Saturday, October 22, 2016

Luke 10:6-"Friend of Peace"

I think it is interesting how different translations choose to render HUIOS EIRHNHS in Lk 10:6. Maybe there is not much doctrinal significance here, but I notice the following ways this passage is rendered:

"friend of peace" (NWT 1984)

"a friend of peace" (NWT 2013)

"a son of peace" (ASV)

"a son of peace" (Darby)

"a son of shalom" (HNV)

"a peaceful person" (ISV)

"the son of peace" (Rotherham)

"a lover of peace" (Weymouth)

"the son of peace" (YLT)

"enfant de paix" (FreLSG)

"a peace-loving person" (NET Bible)

Note from NET Bible: tn Grk “a son of peace,” a Hebrew idiom for a person of a certain class or kind, as specified by the following genitive construction (in this case, “of peace”). Such constructions are discussed further in L&N 9.4. Here the expression refers to someone who responds positively to the disciples’ message, like “wisdom’s child” in Luke 7:30.


Duncan said...


"man of peace" in the NIV is literally "son of peace." The common Hebrew idiom "son of ..." can mean two things: (1) a person who shares in a quality, or (2) a person who is worthy of a quality.[3] Thus our passage can mean either (1) a peaceful person, or (2) a person worthy of, destined for, peace. The two concepts blend into each other, but we can see the idea of "worthy of, destined for" in the phrase, "sons of the resurrection" (20:36), that is, those who are worthy of the resurrection, those destined for resurrection. The term "son of peace" in our passage probably means "a person worthy of peace, destined for peace."


Ben shalom - Son of Everything in Order.

Edgar Foster said...


I agree with much of what's stated above, but I'm a little skeptical about the "worthy" suggestion (number 2). Also, what about "sons of the prophets" which refers to a class/guild--not a quality? I also wonder about exactly which sources indicate expressions like "son of X" can mean "a person worthy of, destined for . . ."

Sons of the resurrection doesn't have to mean those counted worthy of the resurrection, but could just mean those who will be raised from the dead (i.e., the class of people raised from the dead or possibly, those destined for a resurrection). But "worthy of" and "destined for" mean two slightly different things to me. I could be wrong, but we often speak of people being "destined for success" or "destined for greatness," but we conversely say "S is worthy of this honor/award."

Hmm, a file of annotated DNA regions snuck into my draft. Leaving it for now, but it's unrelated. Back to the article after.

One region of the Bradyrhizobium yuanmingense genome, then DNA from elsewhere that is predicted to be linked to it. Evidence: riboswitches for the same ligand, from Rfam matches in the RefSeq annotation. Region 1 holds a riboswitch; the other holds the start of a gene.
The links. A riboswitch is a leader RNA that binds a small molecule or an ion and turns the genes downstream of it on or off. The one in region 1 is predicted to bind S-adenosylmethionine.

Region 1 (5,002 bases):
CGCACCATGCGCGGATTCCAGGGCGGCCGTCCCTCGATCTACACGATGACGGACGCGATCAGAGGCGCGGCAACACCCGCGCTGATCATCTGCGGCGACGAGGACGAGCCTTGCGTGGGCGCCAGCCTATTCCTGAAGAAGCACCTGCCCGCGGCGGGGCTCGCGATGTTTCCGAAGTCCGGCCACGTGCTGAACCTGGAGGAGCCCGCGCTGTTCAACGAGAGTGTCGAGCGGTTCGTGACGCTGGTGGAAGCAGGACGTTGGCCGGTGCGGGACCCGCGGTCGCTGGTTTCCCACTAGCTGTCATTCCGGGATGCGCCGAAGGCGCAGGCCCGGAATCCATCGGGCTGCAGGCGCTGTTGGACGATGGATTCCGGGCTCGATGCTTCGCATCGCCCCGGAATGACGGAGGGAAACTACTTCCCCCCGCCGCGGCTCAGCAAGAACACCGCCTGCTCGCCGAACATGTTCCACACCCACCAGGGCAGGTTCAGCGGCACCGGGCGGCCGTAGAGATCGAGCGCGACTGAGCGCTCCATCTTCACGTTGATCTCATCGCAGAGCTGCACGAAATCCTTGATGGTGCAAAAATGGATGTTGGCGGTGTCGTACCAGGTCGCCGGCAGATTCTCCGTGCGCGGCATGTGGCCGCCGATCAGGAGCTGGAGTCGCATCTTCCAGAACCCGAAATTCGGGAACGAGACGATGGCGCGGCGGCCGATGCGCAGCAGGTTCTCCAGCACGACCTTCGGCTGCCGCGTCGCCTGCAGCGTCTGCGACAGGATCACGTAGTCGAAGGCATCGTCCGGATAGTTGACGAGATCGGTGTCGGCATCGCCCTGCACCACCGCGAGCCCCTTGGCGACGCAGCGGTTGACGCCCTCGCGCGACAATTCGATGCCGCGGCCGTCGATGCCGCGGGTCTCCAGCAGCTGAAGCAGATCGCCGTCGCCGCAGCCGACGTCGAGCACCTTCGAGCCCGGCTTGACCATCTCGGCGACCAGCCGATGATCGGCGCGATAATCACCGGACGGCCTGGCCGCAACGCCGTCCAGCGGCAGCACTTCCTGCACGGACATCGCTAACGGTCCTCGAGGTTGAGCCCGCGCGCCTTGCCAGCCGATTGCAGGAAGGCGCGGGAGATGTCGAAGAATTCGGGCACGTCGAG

Duncan said...

Not sure about 2 but we do have Amos 7:14 so is Ben nabiy always to be understood as an idiom?

Edgar Foster said...

I don't know if the language is always understood to be an idiom, but there's probably enough cases to establish its usage. A number of commentators think the idiom appears in Amos 7:14. I also read Louw-Nida 9.4 and 12.15. Some interesting points on "son" and "son of God" there.

Duncan said...

The as an idiom it seems problematic. Act 3:24,25. Is this saying it was a line of tradition?

Edgar Foster said...

Both links that you submitted above indicate that Amos 7:14 is an example of guild language, in this case, for Amos (i.e., he was not formally part of any prophetic guild). I don't understand "sons of the prophets" to be saying anything about a tradition per se, but it's more like a printers' guild or scholarly guild. Yes, the words may describe a tradition, but what's being emphasized is the class or group itself and the training that the guild undergoes. It's seems clear from many uses of the terminology that we're not referencing literal sons of the prophets. See 2 Kings 5:22.

IMO, Acts 3:24-25 does not undo the idiomatic usage of "son." For example, while Christ, the angels, righteous Jews, and the 144,000 are all called "sons," we can distinguish senses for each of these referents. Likewise for "sons of the prophets" language. We have to examine how the phrase is used contextually.

Edgar Foster said...

See the KD comments for 1 Sam. 19:22:

Duncan said...

Isn't it Luke 7:35?

Duncan said...

Whats the implication for Luke 1:32?

Edgar Foster said...

Concerning Lk 7:35, you're correct. That's a good catch. In all seriousness, you might want to let the NET folks know about that typo. Luke 1:32 is not exactly like Amos 7:14 and related scriptures, but I understand the passage to be metaphorical, though many people disagree with me. I'm not denying that Jesus was begotten by holy spirit, but that just means God caused his human birth just as he caused the preexistent Christ to exist.

Duncan said...

I have reported to NET. Someone else had already spotted this one in the e-sword version.